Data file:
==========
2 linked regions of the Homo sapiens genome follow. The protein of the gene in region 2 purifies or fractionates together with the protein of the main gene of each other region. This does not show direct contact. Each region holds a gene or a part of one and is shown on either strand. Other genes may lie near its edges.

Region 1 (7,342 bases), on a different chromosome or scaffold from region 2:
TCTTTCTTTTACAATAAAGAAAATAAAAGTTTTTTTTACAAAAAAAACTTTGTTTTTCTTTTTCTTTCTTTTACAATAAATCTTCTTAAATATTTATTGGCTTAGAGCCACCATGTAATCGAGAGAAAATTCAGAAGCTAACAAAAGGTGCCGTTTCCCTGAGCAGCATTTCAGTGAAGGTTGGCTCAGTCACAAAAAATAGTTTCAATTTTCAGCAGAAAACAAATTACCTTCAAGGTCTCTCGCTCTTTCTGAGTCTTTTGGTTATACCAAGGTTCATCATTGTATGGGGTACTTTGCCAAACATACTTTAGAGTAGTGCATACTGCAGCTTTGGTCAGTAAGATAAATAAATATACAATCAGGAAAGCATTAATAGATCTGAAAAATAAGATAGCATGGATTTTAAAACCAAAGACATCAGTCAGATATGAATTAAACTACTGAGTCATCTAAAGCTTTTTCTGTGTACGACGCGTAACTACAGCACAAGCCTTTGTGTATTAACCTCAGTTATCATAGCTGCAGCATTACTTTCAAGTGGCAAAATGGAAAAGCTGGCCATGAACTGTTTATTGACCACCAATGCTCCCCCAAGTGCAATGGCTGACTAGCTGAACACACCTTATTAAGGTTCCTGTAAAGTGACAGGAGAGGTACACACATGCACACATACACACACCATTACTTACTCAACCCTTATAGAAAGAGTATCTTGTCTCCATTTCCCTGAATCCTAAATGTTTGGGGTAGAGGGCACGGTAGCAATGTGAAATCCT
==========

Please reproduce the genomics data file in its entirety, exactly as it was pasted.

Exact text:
2 linked regions of the Homo sapiens genome follow. The protein of the gene in region 2 purifies or fractionates together with the protein of the main gene of each other region. This does not show direct contact. Each region holds a gene or a part of one and is shown on either strand. Other genes may lie near its edges.

Region 1 (7,342 bases), on a different chromosome or scaffold from region 2:
TCTTTCTTTTACAATAAAGAAAATAAAAGTTTTTTTTACAAAAAAAACTTTGTTTTTCTTTTTCTTTCTTTTACAATAAATCTTCTTAAATATTTATTGGCTTAGAGCCACCATGTAATCGAGAGAAAATTCAGAAGCTAACAAAAGGTGCCGTTTCCCTGAGCAGCATTTCAGTGAAGGTTGGCTCAGTCACAAAAAATAGTTTCAATTTTCAGCAGAAAACAAATTACCTTCAAGGTCTCTCGCTCTTTCTGAGTCTTTTGGTTATACCAAGGTTCATCATTGTATGGGGTACTTTGCCAAACATACTTTAGAGTAGTGCATACTGCAGCTTTGGTCAGTAAGATAAATAAATATACAATCAGGAAAGCATTAATAGATCTGAAAAATAAGATAGCATGGATTTTAAAACCAAAGACATCAGTCAGATATGAATTAAACTACTGAGTCATCTAAAGCTTTTTCTGTGTACGACGCGTAACTACAGCACAAGCCTTTGTGTATTAACCTCAGTTATCATAGCTGCAGCATTACTTTCAAGTGGCAAAATGGAAAAGCTGGCCATGAACTGTTTATTGACCACCAATGCTCCCCCAAGTGCAATGGCTGACTAGCTGAACACACCTTATTAAGGTTCCTGTAAAGTGACAGGAGAGGTACACACATGCACACATACACACACCATTACTTACTCAACCCTTATAGAAAGAGTATCTTGTCTCCATTTCCCTGAATCCTAAATGTTTGGGGTAGAGGGCACGGTAGCAATGTGAAATCCT